There is corruption in Buhari’s govt but not like the looting under Jonathan-Amaechi

Ebun Francis || Nigeria’s minister of transport and former governor of oil-rich Rivers State on Thursday admitted that there is corruption in President Buhari’s government but, however, said that the level pales into insignificant when compared with the looting that took place during the time of former President Goodluck Jonathan.

Amaechi said, “I will nearly be a foolish man to say that there is no corruption in this government, but compare the magnitude if there is any,” he said.

“Before it was with impunity. Now there are consequences for stealing.

“For any reason, we lose the election, you the young ones are taking yourselves and Nigeria 10 steps backwards because the elites who left through PDP are waiting in the wind.”

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The transport minister made the remark in a chat with newsmen at his office in Abuja.

He also warned that corruption will return to the country “automatically” if Nigerians vote out President Muhammadu Buhari in 2019.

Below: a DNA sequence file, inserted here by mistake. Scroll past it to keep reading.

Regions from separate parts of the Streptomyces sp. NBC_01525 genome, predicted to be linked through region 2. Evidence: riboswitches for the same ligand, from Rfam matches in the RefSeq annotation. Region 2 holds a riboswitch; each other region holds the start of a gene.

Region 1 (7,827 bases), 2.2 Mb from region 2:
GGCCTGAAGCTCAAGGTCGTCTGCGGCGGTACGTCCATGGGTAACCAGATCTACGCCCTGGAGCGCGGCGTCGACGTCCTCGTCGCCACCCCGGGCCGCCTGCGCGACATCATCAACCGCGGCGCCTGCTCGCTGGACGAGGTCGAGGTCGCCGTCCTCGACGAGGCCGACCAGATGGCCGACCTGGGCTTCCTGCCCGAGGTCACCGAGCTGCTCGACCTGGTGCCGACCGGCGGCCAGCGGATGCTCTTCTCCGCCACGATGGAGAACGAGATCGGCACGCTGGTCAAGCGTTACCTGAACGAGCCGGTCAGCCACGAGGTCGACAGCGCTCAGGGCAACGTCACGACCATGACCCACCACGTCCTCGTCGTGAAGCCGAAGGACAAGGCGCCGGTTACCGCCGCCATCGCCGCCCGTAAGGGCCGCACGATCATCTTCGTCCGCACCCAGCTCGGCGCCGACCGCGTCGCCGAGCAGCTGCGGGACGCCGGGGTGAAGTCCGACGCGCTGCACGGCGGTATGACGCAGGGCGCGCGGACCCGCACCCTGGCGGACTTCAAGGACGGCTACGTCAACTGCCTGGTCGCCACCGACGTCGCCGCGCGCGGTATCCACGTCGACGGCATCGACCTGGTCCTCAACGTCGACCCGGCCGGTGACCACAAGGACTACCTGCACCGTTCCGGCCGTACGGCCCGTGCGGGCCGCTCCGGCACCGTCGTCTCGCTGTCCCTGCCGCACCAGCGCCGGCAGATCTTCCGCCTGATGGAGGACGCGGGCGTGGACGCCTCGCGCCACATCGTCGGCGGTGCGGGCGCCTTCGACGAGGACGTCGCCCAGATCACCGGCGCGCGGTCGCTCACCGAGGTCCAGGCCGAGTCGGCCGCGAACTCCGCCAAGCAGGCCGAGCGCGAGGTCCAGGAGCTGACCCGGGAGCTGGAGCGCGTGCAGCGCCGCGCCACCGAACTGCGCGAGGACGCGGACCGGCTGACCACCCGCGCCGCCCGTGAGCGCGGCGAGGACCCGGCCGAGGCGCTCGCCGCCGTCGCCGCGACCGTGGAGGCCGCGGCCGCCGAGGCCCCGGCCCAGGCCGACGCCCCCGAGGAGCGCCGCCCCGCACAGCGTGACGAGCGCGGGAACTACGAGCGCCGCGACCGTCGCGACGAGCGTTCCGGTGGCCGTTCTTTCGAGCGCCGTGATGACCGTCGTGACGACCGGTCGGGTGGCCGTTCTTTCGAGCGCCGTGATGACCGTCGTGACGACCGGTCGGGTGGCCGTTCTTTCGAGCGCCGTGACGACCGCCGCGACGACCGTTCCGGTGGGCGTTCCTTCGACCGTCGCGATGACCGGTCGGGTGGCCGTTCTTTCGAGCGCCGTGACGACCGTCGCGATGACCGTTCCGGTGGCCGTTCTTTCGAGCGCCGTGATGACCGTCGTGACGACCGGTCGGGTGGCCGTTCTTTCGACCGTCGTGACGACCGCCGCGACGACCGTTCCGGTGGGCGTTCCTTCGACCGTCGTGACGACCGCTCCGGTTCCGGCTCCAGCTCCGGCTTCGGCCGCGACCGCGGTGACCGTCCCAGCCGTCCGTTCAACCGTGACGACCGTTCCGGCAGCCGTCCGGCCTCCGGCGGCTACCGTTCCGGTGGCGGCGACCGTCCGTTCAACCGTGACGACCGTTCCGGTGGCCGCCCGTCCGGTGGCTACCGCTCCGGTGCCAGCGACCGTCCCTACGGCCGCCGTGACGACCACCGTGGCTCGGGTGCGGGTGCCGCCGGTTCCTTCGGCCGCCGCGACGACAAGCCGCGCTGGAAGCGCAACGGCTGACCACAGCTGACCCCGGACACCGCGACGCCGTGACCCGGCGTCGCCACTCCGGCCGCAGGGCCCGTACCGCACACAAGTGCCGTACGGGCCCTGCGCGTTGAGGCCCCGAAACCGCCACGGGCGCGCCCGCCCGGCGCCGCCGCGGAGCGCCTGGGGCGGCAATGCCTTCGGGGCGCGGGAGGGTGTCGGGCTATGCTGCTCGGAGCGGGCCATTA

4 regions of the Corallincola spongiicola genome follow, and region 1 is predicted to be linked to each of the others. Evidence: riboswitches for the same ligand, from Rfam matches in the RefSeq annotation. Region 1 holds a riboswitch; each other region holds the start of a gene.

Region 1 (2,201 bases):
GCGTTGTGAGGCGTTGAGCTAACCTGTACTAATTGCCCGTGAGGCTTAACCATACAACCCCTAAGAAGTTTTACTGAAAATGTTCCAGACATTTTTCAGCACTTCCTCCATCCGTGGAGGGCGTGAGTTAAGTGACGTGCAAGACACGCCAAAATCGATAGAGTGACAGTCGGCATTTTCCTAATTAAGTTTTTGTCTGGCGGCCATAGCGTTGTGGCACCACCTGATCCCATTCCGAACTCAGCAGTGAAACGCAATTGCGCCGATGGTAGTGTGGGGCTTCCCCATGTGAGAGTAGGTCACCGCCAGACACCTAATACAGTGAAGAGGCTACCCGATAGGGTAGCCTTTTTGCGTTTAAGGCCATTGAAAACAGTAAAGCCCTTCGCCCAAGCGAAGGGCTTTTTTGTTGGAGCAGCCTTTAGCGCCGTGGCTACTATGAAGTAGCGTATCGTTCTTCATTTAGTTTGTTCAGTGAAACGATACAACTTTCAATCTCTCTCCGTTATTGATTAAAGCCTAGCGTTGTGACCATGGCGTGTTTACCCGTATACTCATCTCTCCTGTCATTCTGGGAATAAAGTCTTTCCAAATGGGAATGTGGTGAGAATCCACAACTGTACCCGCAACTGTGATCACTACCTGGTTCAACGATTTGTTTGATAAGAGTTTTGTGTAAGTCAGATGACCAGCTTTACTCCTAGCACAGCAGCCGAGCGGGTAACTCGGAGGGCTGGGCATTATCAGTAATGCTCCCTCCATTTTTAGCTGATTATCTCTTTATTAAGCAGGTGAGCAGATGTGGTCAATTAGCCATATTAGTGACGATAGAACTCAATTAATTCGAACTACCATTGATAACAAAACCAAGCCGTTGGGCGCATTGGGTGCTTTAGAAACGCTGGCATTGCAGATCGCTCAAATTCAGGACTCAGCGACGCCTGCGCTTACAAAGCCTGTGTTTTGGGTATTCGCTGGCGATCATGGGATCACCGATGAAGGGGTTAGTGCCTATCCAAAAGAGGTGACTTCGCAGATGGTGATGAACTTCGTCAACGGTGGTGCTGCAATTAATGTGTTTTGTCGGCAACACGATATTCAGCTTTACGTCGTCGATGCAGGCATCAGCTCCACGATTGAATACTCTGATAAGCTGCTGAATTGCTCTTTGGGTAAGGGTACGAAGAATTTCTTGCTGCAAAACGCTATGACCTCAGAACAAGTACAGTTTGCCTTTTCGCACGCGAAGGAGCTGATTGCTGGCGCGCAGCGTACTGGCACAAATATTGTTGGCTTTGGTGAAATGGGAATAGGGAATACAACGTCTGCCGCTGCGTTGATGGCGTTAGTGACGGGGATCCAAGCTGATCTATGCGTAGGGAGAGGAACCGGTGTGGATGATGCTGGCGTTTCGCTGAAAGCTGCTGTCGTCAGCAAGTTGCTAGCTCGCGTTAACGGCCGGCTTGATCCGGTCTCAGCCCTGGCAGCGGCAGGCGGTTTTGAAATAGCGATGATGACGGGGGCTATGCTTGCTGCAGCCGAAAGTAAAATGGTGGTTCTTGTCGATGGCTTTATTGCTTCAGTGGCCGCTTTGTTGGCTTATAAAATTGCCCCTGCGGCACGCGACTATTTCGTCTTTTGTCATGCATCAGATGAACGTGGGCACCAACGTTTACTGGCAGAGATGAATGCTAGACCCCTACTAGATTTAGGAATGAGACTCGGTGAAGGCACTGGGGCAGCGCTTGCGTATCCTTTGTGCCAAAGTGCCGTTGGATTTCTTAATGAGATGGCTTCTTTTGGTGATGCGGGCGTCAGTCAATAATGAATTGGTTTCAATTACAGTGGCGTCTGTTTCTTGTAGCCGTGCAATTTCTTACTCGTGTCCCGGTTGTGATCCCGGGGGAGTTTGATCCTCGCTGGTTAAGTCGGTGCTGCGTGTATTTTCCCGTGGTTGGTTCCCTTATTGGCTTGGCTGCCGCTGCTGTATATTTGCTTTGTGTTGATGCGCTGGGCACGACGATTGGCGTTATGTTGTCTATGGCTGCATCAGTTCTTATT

“Let me tell you, if we don’t win, corruption will come back automatically,” he said. “Nobody will beg it.”

He said members of his former party, which is now the main opposition, the Peoples Democratic Party, have been “hungry” for four years because they are out of power.

“They have been out for four years and they have never been out of government before; PDP never left government, so now they are hungry. Not hungry for power, in fact, if you tell them that I want to keep power and I will give you money, they will say take power and give us the money,” he said.

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The minister and members of President Buhari’s inner circle are bracing themselves for a tough reelection campaign if Buhari decides to contest because of the perception of Nigerians that the president had failed to meet the high expectations of Nigerians.

“It was not easy last time but it will be more difficult now. Why it would be difficult, more difficult? Expectations were too high, and a lot of people felt that we did not meet those expectations but they are not looking at what it takes to meet those expectations,” he said.